Everything you need to know about the voter ID controversy
What do voter ID laws say?
They require that all citizens must present certain kinds of identification when they turn up at the voting booth. Until relatively recently, only a handful of states had such rules. But since 2011, 13 mostly Republican-controlled states, including Texas and Wisconsin, have introduced laws demanding voters provide photo ID, such as a driver's license or a passport. Eleven of those state laws will be in place for November's midterm elections. A fierce legal battle is now underway between the laws' defenders, who say they'll prevent voter fraud, and the Obama administration and civil rights groups, which argue the restrictions are designed to discourage some groups from voting. "A great democracy," said former President Bill Clinton, "does not make it harder to vote than to buy an assault weapon."
Why do civil rights groups oppose the laws?
They say they discriminate against low-income and minority voters — groups that tend to vote Democratic. About 25 percent of eligible black voters and 16 percent of Hispanic voters don't have photo ID, compared with 9 percent of whites, according to the Brennan Center for Justice at New York University. The center says many poor voters can't afford cars or vacations abroad, and thus don't have driver's licenses or passports, and will be unfairly burdened by the $75-and-up cost of obtaining birth certificates and traveling to a government agency to secure a photo ID. In a recent opinion condemning Wisconsin's voter ID law, U.S. Circuit Judge Richard Posner — a President Reagan appointee — compared the laws to the poll tax implemented to stop blacks from voting in the Jim Crow–era South. The only reason to impose voter ID laws, said Posner, "is to discourage voting by persons likely to vote against the party responsible for imposing the burdens."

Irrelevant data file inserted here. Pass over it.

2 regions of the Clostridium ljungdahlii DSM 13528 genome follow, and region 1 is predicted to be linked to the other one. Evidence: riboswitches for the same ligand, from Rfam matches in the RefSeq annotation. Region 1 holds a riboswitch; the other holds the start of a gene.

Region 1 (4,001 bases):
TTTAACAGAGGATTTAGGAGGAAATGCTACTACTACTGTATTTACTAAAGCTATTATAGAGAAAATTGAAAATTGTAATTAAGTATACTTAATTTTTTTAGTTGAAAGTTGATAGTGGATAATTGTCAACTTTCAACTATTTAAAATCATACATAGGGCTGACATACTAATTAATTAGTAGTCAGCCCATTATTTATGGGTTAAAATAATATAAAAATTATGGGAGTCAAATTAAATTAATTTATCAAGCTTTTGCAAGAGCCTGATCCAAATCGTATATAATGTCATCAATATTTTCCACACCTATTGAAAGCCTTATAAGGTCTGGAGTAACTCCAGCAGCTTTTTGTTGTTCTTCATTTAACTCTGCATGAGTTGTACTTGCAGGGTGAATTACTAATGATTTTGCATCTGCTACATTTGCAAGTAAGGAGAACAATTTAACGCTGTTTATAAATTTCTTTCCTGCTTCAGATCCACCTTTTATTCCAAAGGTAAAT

What do Republicans say?
In 2012, Mike Turzai, Republican majority leader in Pennsylvania's House, boasted that strict new voting laws would "allow Governor Romney to win" the state. Republicans disavowed those comments when they became public, though the conservative group True the Vote has claimed that Democrats routinely drop off busloads of illegal voters at polling places throughout the country. No evidence has ever been supplied to support that claim, but advocates say ID laws are needed to buttress public confidence in elections, arguing that voting should require the same proof of identity as, say, buying an airplane ticket. "It only makes sense that when you show up to vote," said Pennsylvania state Rep. Daryl Metcalfe, "that you prove you are who you claim."
Is election fraud a big problem?